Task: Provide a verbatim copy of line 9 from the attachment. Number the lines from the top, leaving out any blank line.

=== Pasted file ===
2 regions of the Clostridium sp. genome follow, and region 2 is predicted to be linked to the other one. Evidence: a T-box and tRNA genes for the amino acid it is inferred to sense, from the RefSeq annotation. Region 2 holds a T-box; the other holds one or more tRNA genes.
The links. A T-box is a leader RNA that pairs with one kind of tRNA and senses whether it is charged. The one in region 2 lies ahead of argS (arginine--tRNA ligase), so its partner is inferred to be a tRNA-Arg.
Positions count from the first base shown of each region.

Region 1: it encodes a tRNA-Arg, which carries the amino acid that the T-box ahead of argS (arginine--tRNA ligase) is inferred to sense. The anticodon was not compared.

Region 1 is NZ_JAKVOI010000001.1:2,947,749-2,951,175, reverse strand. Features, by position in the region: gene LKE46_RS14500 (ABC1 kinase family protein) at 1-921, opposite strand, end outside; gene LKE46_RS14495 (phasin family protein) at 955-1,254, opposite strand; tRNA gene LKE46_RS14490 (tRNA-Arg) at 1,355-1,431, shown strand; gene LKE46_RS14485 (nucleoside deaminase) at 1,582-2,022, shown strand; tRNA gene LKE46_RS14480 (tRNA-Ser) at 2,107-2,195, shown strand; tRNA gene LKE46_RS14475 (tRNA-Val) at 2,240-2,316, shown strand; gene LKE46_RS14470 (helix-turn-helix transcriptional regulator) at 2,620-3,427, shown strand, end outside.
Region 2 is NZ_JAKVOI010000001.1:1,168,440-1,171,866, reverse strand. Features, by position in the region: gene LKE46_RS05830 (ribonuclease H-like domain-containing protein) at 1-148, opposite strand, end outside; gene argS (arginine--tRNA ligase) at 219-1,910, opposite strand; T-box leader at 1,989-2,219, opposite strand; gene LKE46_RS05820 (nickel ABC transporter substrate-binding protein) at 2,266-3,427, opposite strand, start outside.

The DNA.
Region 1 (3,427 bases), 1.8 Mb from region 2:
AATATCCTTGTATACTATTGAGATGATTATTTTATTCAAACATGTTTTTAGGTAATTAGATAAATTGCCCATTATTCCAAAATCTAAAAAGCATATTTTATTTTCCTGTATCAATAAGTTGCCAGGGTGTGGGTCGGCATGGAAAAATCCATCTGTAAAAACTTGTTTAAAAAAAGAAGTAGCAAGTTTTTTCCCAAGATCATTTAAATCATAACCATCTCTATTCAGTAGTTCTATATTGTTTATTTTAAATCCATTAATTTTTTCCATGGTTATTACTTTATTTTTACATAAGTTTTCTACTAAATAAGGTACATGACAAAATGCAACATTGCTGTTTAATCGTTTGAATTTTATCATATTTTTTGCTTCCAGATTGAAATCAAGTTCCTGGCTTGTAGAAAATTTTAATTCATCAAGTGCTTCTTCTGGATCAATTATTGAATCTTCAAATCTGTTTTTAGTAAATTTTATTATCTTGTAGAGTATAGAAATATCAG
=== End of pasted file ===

AATATCCTTGTATACTATTGAGATGATTATTTTATTCAAACATGTTTTTAGGTAATTAGATAAATTGCCCATTATTCCAAAATCTAAAAAGCATATTTTATTTTCCTGTATCAATAAGTTGCCAGGGTGTGGGTCGGCATGGAAAAATCCATCTGTAAAAACTTGTTTAAAAAAAGAAGTAGCAAGTTTTTTCCCAAGATCATTTAAATCATAACCATCTCTATTCAGTAGTTCTATATTGTTTATTTTAAATCCATTAATTTTTTCCATGGTTATTACTTTATTTTTACATAAGTTTTCTACTAAATAAGGTACATGACAAAATGCAACATTGCTGTTTAATCGTTTGAATTTTATCATATTTTTTGCTTCCAGATTGAAATCAAGTTCCTGGCTTGTAGAAAATTTTAATTCATCAAGTGCTTCTTCTGGATCAATTATTGAATCTTCAAATCTGTTTTTAGTAAATTTTATTATCTTGTAGAGTATAGAAATATCAG